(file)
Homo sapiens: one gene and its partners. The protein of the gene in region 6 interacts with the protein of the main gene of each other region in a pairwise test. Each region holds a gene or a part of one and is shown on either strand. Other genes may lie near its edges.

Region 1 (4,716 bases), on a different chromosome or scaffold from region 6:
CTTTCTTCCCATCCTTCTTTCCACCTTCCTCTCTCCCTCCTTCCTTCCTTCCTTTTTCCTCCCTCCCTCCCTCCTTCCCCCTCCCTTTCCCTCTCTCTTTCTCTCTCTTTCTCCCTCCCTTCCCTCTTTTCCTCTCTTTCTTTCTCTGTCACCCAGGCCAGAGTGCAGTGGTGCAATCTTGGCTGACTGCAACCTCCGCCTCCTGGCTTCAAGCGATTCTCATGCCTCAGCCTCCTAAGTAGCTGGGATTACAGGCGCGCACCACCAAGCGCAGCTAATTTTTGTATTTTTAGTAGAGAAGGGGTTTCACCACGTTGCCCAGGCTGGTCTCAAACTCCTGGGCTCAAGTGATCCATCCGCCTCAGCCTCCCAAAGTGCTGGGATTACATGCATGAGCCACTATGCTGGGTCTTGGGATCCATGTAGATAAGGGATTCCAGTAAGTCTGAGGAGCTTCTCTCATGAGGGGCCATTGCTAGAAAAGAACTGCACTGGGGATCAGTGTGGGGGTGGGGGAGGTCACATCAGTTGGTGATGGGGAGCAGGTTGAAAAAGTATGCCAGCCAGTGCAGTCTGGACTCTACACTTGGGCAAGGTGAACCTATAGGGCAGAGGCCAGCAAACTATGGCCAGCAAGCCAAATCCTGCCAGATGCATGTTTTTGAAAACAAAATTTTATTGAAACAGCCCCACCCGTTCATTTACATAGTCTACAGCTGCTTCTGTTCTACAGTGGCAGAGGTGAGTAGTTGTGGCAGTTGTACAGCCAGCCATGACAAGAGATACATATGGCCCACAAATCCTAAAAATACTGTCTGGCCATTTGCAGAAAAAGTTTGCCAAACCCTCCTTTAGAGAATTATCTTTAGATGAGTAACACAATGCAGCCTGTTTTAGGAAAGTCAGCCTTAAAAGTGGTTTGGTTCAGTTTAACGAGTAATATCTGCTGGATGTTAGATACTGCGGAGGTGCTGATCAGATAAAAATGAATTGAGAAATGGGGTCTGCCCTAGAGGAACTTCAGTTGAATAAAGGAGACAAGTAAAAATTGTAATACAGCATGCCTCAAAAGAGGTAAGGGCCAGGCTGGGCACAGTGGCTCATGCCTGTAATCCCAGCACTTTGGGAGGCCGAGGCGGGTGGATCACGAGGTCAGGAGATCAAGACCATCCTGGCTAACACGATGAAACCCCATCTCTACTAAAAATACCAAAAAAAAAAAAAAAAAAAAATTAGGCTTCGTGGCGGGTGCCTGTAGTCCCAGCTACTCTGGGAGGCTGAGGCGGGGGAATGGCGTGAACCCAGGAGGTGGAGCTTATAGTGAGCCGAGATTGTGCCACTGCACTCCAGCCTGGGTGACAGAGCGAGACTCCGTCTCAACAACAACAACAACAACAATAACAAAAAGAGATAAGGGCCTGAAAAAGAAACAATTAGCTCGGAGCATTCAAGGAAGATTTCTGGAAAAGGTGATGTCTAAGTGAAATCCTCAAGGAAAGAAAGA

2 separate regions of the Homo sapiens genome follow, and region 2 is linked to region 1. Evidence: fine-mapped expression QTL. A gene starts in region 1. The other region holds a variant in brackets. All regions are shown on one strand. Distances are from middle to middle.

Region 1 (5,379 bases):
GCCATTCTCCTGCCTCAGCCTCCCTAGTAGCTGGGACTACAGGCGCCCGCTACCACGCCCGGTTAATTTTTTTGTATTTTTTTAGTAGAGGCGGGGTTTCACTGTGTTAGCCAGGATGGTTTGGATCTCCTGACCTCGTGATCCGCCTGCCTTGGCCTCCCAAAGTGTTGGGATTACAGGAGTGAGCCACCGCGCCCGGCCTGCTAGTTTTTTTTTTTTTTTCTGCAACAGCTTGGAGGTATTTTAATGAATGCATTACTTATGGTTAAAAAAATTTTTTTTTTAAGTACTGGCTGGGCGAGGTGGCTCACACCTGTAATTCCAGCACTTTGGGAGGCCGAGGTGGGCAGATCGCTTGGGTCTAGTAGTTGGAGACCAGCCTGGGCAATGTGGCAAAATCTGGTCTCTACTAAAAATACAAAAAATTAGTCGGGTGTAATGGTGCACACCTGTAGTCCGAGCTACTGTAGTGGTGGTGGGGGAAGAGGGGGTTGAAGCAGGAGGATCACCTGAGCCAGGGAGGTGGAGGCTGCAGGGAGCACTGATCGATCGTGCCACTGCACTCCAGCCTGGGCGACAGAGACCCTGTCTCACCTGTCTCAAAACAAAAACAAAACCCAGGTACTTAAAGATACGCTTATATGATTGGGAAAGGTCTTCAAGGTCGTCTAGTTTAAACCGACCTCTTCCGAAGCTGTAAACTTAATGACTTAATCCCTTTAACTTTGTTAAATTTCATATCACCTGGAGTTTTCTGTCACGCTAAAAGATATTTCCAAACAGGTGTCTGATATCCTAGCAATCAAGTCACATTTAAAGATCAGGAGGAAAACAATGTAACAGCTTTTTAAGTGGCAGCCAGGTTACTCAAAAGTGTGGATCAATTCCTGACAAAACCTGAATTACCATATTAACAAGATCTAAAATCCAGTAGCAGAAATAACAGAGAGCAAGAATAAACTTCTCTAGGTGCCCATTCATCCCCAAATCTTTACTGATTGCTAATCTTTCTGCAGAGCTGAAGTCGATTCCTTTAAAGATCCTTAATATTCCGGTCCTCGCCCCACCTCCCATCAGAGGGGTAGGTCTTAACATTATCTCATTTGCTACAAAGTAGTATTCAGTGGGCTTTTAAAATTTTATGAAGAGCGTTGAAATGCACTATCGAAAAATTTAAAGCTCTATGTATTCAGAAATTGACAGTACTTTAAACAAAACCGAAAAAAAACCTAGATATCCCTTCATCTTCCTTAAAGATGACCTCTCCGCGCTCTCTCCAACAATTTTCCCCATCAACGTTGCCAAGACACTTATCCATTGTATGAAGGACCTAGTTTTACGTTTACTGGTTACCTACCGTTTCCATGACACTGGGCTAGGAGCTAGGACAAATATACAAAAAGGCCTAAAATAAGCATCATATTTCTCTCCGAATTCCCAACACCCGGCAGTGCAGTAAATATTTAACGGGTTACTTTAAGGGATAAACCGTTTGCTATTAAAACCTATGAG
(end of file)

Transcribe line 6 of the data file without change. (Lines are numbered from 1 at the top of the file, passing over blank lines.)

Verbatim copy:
GCCATTCTCCTGCCTCAGCCTCCCTAGTAGCTGGGACTACAGGCGCCCGCTACCACGCCCGGTTAATTTTTTTGTATTTTTTTAGTAGAGGCGGGGTTTCACTGTGTTAGCCAGGATGGTTTGGATCTCCTGACCTCGTGATCCGCCTGCCTTGGCCTCCCAAAGTGTTGGGATTACAGGAGTGAGCCACCGCGCCCGGCCTGCTAGTTTTTTTTTTTTTTTCTGCAACAGCTTGGAGGTATTTTAATGAATGCATTACTTATGGTTAAAAAAATTTTTTTTTTAAGTACTGGCTGGGCGAGGTGGCTCACACCTGTAATTCCAGCACTTTGGGAGGCCGAGGTGGGCAGATCGCTTGGGTCTAGTAGTTGGAGACCAGCCTGGGCAATGTGGCAAAATCTGGTCTCTACTAAAAATACAAAAAATTAGTCGGGTGTAATGGTGCACACCTGTAGTCCGAGCTACTGTAGTGGTGGTGGGGGAAGAGGGGGTTGAAGCAGGAGGATCACCTGAGCCAGGGAGGTGGAGGCTGCAGGGAGCACTGATCGATCGTGCCACTGCACTCCAGCCTGGGCGACAGAGACCCTGTCTCACCTGTCTCAAAACAAAAACAAAACCCAGGTACTTAAAGATACGCTTATATGATTGGGAAAGGTCTTCAAGGTCGTCTAGTTTAAACCGACCTCTTCCGAAGCTGTAAACTTAATGACTTAATCCCTTTAACTTTGTTAAATTTCATATCACCTGGAGTTTTCTGTCACGCTAAAAGATATTTCCAAACAGGTGTCTGATATCCTAGCAATCAAGTCACATTTAAAGATCAGGAGGAAAACAATGTAACAGCTTTTTAAGTGGCAGCCAGGTTACTCAAAAGTGTGGATCAATTCCTGACAAAACCTGAATTACCATATTAACAAGATCTAAAATCCAGTAGCAGAAATAACAGAGAGCAAGAATAAACTTCTCTAGGTGCCCATTCATCCCCAAATCTTTACTGATTGCTAATCTTTCTGCAGAGCTGAAGTCGATTCCTTTAAAGATCCTTAATATTCCGGTCCTCGCCCCACCTCCCATCAGAGGGGTAGGTCTTAACATTATCTCATTTGCTACAAAGTAGTATTCAGTGGGCTTTTAAAATTTTATGAAGAGCGTTGAAATGCACTATCGAAAAATTTAAAGCTCTATGTATTCAGAAATTGACAGTACTTTAAACAAAACCGAAAAAAAACCTAGATATCCCTTCATCTTCCTTAAAGATGACCTCTCCGCGCTCTCTCCAACAATTTTCCCCATCAACGTTGCCAAGACACTTATCCATTGTATGAAGGACCTAGTTTTACGTTTACTGGTTACCTACCGTTTCCATGACACTGGGCTAGGAGCTAGGACAAATATACAAAAAGGCCTAAAATAAGCATCATATTTCTCTCCGAATTCCCAACACCCGGCAGTGCAGTAAATATTTAACGGGTTACTTTAAGGGATAAACCGTTTGCTATTAAAACCTATGAG